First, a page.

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Thereminist Kip Rosser Returns to Hands-on Radio History

Saturday, April 23, 2005
10 a.m. 4 p.m.

Sponsored by . . .
The David Sarnoff Library
and the New Jersey Antique Radio Club

While 2004 marked the iPod Christmas, 75 years ago Americans had to have a theremin for the holidays-or so David Sarnoff and RCA hoped. If you haven't heard this hands-off electronic musical instrument, the David Sarnoff Library and Kip Rosser offer a rare opportunity to learn and hear more on Saturday, April 23rd, during the Library's open house and radio repair clinic. From 10 a.m. to 4 p.m. the Library's open house promises something for all ages and all kinds of electronically curious visitors. Co-sponsored by the New Jersey Antique Radio Club, the event will take place in Sarnoff Corporation's Auditorium and at the David Sarnoff Library, 201 Washington Road, Princeton, NJ.

Imagine a person standing in front of a simple wooden box, plugged into the wall. Then, using only a series of hand movements in the empty air, he or she begins to fill the room with music. It sounds like a violin-or is it a cello? Or is it a woman singing? The sight of this method of creating music is just as bizarre and magical as it was in the fall of 1929 when the RCA Victor Company in Camden rolled out the commercial version of Leon Theremin's curious device. It remains the only musical instrument ever invented that is played without being touched. Over 75 years, the theremin has enjoyed technological improvements, changes in appearance, and surges in popularity. It remains legendary for its use in science fiction movies, certain pop songs, and as an inspiration for Robert Moog, who invented the synthesizer that triggered the explosion in electronic music in the 1960s and 1970s. Rosser will play throughout the day in the Library and speak and perform in the Auditorium at 11 a.m. and 2 p.m.

Rosser, of Morrisville, Pennsylvania, refers to his early musical background from childhood through high school as "the years when I never practiced the piano and the clarinet." He recalls being possessed of a bad attitude, lazy eyes for sight-reading music, and an uncommonly good ear. It's his ear and sense of perfect pitch that now make him an accomplished thereminist.

For over six years, while working as a graphic artist, playwright, and director, Rosser has practiced this challenging machine, and it has now become a passion. When learning a new piece, particularly classical music, Rosser spends weeks studying the score, making sure his playing is accurate. But in the final analysis, he relies most upon muscle memory, perfect pitch, and his conviction that the instrument can be truly expressive.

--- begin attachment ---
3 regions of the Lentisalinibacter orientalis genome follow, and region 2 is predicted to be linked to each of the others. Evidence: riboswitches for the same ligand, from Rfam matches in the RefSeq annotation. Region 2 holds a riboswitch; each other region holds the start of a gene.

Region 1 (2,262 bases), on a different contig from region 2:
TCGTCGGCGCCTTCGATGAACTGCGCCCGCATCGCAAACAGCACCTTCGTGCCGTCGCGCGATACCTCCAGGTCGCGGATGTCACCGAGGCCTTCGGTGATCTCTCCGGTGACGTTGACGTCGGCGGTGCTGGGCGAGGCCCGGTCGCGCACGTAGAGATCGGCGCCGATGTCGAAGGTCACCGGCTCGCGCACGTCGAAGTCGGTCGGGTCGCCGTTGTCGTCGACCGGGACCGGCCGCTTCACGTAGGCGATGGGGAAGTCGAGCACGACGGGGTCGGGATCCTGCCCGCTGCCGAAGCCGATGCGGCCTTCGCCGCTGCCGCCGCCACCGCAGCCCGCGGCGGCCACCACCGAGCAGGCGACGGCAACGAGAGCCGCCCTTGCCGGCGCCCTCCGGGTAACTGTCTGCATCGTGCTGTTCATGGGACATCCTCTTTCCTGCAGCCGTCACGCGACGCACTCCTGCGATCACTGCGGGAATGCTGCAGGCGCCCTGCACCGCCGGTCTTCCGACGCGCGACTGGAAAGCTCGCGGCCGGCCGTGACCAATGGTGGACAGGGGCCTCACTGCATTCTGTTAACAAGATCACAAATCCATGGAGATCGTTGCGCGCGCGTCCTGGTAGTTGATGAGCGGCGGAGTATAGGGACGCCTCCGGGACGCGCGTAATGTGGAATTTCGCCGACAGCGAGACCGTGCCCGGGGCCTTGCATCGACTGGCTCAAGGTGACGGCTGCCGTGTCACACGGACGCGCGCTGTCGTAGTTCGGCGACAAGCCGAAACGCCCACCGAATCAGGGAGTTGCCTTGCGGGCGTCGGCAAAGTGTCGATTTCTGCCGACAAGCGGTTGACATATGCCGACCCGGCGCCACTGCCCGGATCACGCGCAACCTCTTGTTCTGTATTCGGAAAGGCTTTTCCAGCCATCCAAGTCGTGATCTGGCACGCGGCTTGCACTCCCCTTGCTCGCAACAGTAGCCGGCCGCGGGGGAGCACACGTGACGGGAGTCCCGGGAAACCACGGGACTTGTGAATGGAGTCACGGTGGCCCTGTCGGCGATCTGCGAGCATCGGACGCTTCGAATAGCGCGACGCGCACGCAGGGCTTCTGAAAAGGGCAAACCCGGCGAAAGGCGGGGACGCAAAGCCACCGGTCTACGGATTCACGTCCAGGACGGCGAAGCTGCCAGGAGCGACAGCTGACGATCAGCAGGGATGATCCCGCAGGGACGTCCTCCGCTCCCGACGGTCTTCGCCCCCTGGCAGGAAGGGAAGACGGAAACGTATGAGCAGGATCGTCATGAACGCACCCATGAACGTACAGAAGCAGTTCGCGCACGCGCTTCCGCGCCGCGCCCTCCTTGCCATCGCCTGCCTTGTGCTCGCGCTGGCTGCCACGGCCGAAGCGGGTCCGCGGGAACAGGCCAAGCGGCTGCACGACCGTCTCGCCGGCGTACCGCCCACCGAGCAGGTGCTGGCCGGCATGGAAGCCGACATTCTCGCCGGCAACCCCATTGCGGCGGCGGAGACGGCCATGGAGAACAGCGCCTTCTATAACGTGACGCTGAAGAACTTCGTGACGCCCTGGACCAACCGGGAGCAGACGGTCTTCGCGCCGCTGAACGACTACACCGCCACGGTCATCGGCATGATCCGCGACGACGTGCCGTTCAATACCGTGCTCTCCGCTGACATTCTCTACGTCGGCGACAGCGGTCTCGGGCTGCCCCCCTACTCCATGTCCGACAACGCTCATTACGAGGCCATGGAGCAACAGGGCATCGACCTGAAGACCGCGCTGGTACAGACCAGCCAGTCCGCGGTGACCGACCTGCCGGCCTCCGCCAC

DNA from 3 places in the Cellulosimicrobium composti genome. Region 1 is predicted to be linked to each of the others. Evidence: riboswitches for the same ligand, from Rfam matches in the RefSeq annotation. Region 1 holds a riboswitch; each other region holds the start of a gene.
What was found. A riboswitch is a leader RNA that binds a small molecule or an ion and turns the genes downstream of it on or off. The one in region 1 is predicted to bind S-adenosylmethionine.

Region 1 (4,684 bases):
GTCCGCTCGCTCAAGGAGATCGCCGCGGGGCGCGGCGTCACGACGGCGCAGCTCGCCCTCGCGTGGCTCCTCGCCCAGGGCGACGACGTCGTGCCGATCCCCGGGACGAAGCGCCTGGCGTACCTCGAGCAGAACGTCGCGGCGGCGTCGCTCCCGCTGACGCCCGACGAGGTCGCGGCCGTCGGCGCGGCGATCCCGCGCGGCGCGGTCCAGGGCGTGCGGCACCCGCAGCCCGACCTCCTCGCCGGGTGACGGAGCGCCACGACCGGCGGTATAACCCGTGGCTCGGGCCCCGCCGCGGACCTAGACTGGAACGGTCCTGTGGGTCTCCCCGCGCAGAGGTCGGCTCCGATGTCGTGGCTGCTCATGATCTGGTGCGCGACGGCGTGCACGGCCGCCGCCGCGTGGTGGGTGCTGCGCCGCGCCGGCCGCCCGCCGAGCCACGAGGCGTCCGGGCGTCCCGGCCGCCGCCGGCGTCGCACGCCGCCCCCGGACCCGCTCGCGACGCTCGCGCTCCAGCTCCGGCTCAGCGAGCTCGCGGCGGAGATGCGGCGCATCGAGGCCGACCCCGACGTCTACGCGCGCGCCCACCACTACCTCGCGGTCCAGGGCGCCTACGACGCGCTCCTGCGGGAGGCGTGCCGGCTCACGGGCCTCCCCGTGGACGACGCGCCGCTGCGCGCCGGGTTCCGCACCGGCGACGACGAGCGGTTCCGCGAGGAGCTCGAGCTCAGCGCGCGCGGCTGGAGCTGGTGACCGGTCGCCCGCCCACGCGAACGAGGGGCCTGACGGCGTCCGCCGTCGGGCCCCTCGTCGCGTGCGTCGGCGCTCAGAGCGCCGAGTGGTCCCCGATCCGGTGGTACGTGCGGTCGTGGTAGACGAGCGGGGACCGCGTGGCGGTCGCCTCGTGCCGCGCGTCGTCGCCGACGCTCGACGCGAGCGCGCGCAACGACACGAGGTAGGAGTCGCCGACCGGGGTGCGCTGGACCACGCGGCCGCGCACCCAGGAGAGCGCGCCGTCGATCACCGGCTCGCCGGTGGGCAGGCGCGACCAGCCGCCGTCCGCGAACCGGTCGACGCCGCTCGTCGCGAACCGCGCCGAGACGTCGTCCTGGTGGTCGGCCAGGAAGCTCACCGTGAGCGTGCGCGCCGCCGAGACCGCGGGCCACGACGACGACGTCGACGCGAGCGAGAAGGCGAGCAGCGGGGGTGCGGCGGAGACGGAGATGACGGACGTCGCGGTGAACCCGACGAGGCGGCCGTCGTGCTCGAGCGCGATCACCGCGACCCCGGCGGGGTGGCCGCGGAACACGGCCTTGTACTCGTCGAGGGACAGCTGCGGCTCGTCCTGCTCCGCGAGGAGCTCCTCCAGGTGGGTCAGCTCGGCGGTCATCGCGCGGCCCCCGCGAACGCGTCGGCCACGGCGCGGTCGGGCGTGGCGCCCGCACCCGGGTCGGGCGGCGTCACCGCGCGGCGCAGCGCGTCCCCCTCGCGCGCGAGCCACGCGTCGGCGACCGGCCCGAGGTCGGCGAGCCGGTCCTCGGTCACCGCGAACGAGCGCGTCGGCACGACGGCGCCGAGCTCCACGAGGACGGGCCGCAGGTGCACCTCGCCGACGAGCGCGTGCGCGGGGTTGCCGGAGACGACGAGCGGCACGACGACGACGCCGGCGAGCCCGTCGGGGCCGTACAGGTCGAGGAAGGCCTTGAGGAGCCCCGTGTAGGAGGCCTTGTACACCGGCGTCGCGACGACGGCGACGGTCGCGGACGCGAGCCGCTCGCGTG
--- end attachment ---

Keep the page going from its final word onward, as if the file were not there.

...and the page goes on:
"Everyone says the theremin is incredibly difficult to play," says Rosser. "Well, so's the violin. If you have an ear and you practice, you will improve."

Last year Rosser played an acclaimed two-hour concert at Trenton's Mill Hill Playhouse as part of Passage Theatre's Solo Flights series. More recently in January he joined two other musicians for Every Song Ever Written, an evening of jazz at Manhattan's famed Cornelia Street Café.

With his formal training in theatre, Rosser's appearances turn into unique combinations of genre-hopping music (from classical to jazz to pop and back again), stories, performance art, and audience participation. At the Library, Rosser will play on one of Robert Moog's limited-edition, 50th anniversary digital theremins.

If you haven't got a theremin but wonder where to get your own classic family heirloom repaired, the Radio Club offers a free clinic. Puzzling over the value, condition, or future of your old RCA Victor, Philco, Zenith, or other antique radio from your attic, basement, or garage? Call (609) 734-2636 with the brand and model number to make an appointment on the hour for one-on-one attention. Many radios can be fixed in less than 60 minutes, and the Club's experts will do it for free!

In addition, you and your children can try your hands with Al Klase's interactive demonstrations of "Radio from A-Z." See or feel for yourself the natural electric and magnetic phenomena that make our wireless world possible.

The Library will also offer its exhibits of classic consumer electronics guaranteed to warm the hearts of any baby boomer as well as analog enthusiasts of all ages. Remember 45s? In one exhibit you can trip back to the Fifties and Sixties and see the world's first 45-rpm record. The iPod of its generation, a working 45 record changer will play some of the music you want, when you want it.

How about your first portable radio? Also on display is one of the world's first five transistor radios, designed and built at the David Sarnoff Research Center in 1952. The Larry Boyer collection will show you just how much battery-powered radios have changed since RCA's first model in 1922. Smaller, cheaper, and sometimes better has been a trend in consumer electronics for longer than you think.

Hey, where's the remote? Lots of knobs, only three channels, and small screens-once upon a time you had to work to be a couch potato. You can see yourself in living black and white through a 1951 TV camera on RCA's "million-proofed" 1948 set, and watch Mary Martin fly through the air in the classic color Peter Pan musical of 1960 on a rare working model of RCA's first color set, the CT100, which celebrated its golden anniversary in 2004.

The David Sarnoff Library is located at 201 Washington Road, east of Route 1, or at the end of Fisher Place off Route 1, just north of the Washington Road traffic circle. For more information call 609-734-2636, or check here for directions.

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